Ukraine Says Russia Has Abducted More Than 13,000 Children

  • Russia has deported 13,000 children from Ukraine since the start of the war, an official said Friday.
  • “And this, unfortunately, is not the final figure,” Daria Herasymchuk, a Ukrainian government advisor, said.
  • Bill Van Esveld, a researcher at Human Rights Watch, said forcible deportations are war crimes.

More than 13,000 Ukrainian children have been taken to Russia from Ukraine since the February invasion, an advisor to President Volodymyr Zelenskyy said Friday, adding that the actual figure was likely much higher.

At a press briefing in Kyiv, Darya Gerasimchuk, an advisor charged with protecting children’s rights, said the authorities in Moscow had “deported or relocated” the kids from areas occupied by Russian forces. “And this, unfortunately, is not the final figure,” she said, according to Interfax-Ukraine, an independent news agency.

Ukrainian officials have previously suggested that the actual number of children forcibly taken from the country could number in the hundreds of thousands.

Under the Geneva Conventions, it is a crime for a warring party to transfer another country’s children to its own territory unless there are “imperative reasons” to do so, in which case “all necessary steps must be taken to facilitate the return of the children to their families and their country.”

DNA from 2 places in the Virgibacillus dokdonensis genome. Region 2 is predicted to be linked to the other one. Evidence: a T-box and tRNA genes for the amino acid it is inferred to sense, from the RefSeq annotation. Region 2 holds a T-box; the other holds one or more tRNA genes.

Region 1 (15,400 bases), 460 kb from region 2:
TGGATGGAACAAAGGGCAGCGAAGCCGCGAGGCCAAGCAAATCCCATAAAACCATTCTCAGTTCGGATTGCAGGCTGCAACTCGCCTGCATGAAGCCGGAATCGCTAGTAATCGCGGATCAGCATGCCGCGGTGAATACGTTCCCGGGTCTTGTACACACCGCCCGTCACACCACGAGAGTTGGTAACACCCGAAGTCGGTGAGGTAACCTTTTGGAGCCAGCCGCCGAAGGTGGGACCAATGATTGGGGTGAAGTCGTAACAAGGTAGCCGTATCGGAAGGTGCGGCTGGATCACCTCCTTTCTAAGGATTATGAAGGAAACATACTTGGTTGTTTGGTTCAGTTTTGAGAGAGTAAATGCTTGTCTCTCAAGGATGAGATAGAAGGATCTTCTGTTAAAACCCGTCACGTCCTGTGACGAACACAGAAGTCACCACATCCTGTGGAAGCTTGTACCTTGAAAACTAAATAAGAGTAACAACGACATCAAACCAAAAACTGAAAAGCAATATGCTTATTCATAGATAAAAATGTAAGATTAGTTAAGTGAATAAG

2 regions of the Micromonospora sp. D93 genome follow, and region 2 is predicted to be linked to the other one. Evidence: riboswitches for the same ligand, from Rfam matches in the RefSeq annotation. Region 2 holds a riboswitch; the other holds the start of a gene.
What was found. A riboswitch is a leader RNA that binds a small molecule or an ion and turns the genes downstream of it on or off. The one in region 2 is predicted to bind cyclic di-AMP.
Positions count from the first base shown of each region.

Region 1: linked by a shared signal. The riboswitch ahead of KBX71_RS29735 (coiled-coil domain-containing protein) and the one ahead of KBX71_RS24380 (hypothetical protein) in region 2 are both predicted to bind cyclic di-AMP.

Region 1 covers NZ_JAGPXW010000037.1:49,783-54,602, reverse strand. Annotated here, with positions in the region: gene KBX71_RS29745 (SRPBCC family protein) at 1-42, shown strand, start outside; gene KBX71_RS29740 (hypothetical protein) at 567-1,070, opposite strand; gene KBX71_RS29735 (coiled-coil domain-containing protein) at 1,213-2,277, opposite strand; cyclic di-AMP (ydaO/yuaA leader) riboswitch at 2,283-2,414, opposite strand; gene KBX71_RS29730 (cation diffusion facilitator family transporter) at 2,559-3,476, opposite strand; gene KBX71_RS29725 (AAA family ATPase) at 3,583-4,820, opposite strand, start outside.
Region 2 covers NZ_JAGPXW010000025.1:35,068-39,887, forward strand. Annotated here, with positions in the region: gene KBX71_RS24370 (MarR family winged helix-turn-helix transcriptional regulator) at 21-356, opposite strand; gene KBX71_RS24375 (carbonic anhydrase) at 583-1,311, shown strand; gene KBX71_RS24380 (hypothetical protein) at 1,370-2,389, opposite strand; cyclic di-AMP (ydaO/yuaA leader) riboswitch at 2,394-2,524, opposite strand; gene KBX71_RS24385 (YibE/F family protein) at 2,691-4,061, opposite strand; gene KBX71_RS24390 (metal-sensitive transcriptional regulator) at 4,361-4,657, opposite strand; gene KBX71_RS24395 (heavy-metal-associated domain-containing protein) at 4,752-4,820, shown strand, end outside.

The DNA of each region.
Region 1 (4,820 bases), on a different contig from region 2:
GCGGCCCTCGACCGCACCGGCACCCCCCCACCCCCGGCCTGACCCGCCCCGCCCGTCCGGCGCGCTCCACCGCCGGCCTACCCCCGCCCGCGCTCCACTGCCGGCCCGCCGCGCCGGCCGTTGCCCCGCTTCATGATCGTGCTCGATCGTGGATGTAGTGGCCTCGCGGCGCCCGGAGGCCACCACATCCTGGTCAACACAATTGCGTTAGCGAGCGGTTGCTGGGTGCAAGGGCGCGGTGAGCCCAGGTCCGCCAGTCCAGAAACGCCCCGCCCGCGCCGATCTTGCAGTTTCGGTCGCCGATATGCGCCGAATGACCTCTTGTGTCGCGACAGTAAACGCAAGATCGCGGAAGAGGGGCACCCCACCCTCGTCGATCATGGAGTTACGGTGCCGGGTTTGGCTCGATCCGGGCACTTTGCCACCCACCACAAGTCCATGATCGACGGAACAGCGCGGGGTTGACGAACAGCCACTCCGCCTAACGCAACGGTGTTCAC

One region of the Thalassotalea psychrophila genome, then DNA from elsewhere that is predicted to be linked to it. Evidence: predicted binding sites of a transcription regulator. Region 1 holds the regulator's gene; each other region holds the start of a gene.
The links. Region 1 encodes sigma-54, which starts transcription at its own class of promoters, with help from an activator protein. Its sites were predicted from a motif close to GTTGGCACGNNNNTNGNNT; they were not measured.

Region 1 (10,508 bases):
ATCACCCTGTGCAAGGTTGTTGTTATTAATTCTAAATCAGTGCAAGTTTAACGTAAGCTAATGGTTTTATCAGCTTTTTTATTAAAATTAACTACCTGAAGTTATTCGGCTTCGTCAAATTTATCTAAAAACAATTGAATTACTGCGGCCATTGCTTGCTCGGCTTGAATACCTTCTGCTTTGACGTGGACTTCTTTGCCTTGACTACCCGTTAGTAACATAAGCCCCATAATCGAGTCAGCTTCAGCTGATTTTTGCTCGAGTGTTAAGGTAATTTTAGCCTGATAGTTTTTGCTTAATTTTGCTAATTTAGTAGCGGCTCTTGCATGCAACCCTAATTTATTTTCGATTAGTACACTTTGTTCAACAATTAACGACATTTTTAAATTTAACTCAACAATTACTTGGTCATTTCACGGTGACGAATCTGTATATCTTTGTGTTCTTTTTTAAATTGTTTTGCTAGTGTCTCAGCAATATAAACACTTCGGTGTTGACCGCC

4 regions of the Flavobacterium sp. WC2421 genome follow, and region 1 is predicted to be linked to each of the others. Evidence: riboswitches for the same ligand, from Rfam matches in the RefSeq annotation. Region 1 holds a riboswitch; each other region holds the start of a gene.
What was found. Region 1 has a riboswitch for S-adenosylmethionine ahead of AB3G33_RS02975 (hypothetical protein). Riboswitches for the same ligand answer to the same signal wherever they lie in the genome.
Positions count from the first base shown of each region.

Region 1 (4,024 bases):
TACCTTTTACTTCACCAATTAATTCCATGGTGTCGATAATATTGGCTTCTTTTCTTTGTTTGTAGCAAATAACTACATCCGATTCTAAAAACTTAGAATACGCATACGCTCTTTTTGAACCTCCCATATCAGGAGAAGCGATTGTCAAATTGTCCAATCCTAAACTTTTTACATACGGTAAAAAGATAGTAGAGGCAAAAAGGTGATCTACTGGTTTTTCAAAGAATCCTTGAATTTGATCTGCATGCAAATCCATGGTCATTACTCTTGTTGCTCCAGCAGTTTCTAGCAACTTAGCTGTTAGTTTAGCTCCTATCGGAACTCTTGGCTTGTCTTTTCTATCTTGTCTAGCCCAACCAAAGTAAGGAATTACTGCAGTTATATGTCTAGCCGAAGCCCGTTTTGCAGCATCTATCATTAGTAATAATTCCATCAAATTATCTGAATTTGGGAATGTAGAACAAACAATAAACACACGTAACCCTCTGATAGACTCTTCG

The Russian embassy in Washington, DC, did not immediately respond to a request for comment.

According to Ukraine’s National Information Bureau, which was created in March to document casualties and alleged war crimes, no fewer than 13,112 children have been “deported” since Russia invaded the country. At least 443 children have been killed and 855 have been wounded, per Ukrainian law enforcement; another 330 have gone missing.

Bill Van Esveld, associate director of the children’s rights division at Human Rights Watch, told Insider that his organization cannot confirm Ukraine’s figures. But in September, HRW documented a case of 17 children who were “forcibly transferred” from Mariupol to Russia.

He said that the forcible transfer of children without parental consent violates international law. Throughout the war in Ukraine, Russia has faced numerous allegations of atrocities and war crimes, many of which are backed by substantial evidence.

Russia asserts that the deported children are orphans. But in October, an investigation by the Associated Press found that Russian officials had, in fact, deported children “without consent, lied to them that they weren’t wanted by their parents, [and] used them for propaganda.”

In May, Russia changed its laws to allow Ukrainian children to be granted Russian citizenship, paving the way for them to be given to Russian families. Over the summer, Russian state media claimed that more than 555,000 Ukrainian kids had entered the country.

Van Esveld said around 160 Ukrainian children have reportedly been adopted under that process. “It might be more,” he said. “That’s also unlawful.”

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